Reading With Alice

Alice: Mummy, can I read to you?
(Strangely, she never shows any interest in reading to me unless it's after bed time.)
Kate: Okay, but just for a little while.
Alice: Can we read that Picture book?
(A recently acquired copy of The Picture of Dorian Gray, see below.)
Kate: Yes, but it's got lots of hard words, so I'll have to help you.
(She hates being helped. Together we look at the first paragraph and I pick out the troublesome words in advance -- studio, odour, stirred, amidst, delicate, perfume -- so she can read the whole paragraph with hardly a hitch. She launches into the second paragraph and I help her out when she stumbles.)
Alice: From the corner of the divan...
Kate: Like a couch.
Alice: ... of Persian saddle-bags on which he lay was lying, smoking, as was his custom, innumerable...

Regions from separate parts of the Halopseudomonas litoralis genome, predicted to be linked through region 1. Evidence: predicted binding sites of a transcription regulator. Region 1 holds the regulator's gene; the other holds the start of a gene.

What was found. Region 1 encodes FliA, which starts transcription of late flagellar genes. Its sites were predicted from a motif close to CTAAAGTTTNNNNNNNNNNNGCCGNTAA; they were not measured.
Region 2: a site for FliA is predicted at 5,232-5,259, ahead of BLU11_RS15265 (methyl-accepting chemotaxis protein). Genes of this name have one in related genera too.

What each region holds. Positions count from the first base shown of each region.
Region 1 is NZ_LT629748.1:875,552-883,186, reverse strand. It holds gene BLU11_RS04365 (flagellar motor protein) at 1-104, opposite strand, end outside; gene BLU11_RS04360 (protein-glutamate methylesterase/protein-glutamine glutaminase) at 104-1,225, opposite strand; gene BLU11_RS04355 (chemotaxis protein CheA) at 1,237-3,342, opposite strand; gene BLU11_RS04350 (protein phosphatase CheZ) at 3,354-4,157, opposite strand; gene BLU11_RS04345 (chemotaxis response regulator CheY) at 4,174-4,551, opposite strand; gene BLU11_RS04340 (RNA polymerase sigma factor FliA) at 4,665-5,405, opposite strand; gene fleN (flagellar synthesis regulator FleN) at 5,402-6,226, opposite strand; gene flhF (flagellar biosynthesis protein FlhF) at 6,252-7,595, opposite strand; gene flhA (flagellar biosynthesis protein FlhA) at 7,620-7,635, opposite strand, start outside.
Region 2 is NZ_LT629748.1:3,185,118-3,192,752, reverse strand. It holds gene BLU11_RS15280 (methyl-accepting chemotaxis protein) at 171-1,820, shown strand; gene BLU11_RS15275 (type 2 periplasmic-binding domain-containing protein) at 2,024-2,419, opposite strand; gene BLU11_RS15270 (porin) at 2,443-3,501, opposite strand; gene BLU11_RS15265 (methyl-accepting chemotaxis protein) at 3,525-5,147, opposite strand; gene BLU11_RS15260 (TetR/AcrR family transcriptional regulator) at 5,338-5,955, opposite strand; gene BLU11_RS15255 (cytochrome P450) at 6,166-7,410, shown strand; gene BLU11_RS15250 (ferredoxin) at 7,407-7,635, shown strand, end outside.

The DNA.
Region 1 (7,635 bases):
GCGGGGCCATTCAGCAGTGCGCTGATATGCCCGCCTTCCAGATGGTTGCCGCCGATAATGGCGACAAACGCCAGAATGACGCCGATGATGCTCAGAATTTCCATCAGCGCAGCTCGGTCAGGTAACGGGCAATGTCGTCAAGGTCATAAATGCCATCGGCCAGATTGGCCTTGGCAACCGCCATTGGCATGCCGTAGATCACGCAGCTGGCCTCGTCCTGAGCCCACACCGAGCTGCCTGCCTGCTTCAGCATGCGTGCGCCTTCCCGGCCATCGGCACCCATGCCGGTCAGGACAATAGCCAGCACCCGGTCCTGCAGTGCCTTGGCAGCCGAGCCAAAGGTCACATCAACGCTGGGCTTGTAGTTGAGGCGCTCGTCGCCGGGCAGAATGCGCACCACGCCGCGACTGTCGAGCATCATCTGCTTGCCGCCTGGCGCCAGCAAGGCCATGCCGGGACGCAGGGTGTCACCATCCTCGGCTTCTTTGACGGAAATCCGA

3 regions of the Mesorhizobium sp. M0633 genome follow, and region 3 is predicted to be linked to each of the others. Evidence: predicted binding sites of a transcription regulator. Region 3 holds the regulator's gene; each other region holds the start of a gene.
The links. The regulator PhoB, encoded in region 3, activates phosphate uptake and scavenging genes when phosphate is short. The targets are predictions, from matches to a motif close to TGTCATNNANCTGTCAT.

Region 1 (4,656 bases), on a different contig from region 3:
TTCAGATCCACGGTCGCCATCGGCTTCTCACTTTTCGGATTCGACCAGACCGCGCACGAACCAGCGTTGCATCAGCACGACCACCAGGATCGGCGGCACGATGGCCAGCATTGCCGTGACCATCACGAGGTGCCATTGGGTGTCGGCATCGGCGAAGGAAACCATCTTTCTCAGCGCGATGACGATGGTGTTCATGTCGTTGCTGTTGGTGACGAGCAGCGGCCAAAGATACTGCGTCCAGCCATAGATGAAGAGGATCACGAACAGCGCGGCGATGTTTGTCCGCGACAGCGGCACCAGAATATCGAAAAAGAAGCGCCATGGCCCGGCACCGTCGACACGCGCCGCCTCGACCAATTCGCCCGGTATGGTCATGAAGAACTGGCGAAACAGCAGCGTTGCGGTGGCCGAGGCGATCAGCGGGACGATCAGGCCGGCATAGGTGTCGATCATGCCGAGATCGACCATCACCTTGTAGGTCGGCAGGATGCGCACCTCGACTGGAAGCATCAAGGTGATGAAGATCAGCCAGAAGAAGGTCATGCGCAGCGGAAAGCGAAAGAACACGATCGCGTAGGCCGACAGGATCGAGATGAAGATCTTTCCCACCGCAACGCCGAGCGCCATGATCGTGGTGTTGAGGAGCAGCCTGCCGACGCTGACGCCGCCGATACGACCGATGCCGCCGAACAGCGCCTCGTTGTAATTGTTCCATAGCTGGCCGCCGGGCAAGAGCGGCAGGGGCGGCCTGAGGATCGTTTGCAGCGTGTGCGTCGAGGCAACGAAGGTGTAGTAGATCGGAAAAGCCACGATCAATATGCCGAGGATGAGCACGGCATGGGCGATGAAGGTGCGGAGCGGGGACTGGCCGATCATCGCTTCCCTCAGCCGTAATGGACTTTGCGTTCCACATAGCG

Kate: What might you smoke?
Alice:  Cigars? cigarettes, Lord Henry Wotton could just catch the gleam of the honey-sweet and honey-coloured blossoms of a laburnum...
Kate: Remember there was a laburnum tree in The Family From One End Street? In the village, with golden flowers?
Alice: (striking a pose) Does it look like this? Or like this?
Kate: I don't know. Keep reading.
Alice: ... whose tremulous branches seemed hardly able to bear the burden of a beauty so flame-like as theirs... (huge yawn)
Kate: Let's just finish this sentence, okay?
Alice: Okay... and now and then the fantastic shadows of birds in flight flitted across the long tussore...
Kate: I have no idea what that is.
Alice: ... tussore-silk... Is this still the same sentence?... curtains that were stretched in front of the huge window, producing a kind of moment...momentary Japanese... When is this sentence going to end? (suddenly suspicious) Is this an elaborate plan to make me read the whole book?
Kate: Nearly there, I can see a full stop coming up. Keep going!
Alice: ... effect, and making him think of those pallid jade-faced painters of Tokio who, through the medium of an art that is necessarily immobile, seek? to convey the sense of swiftness and motion. Oh my God. Why did he write such long sentences??
(pause) Can you read to me now?

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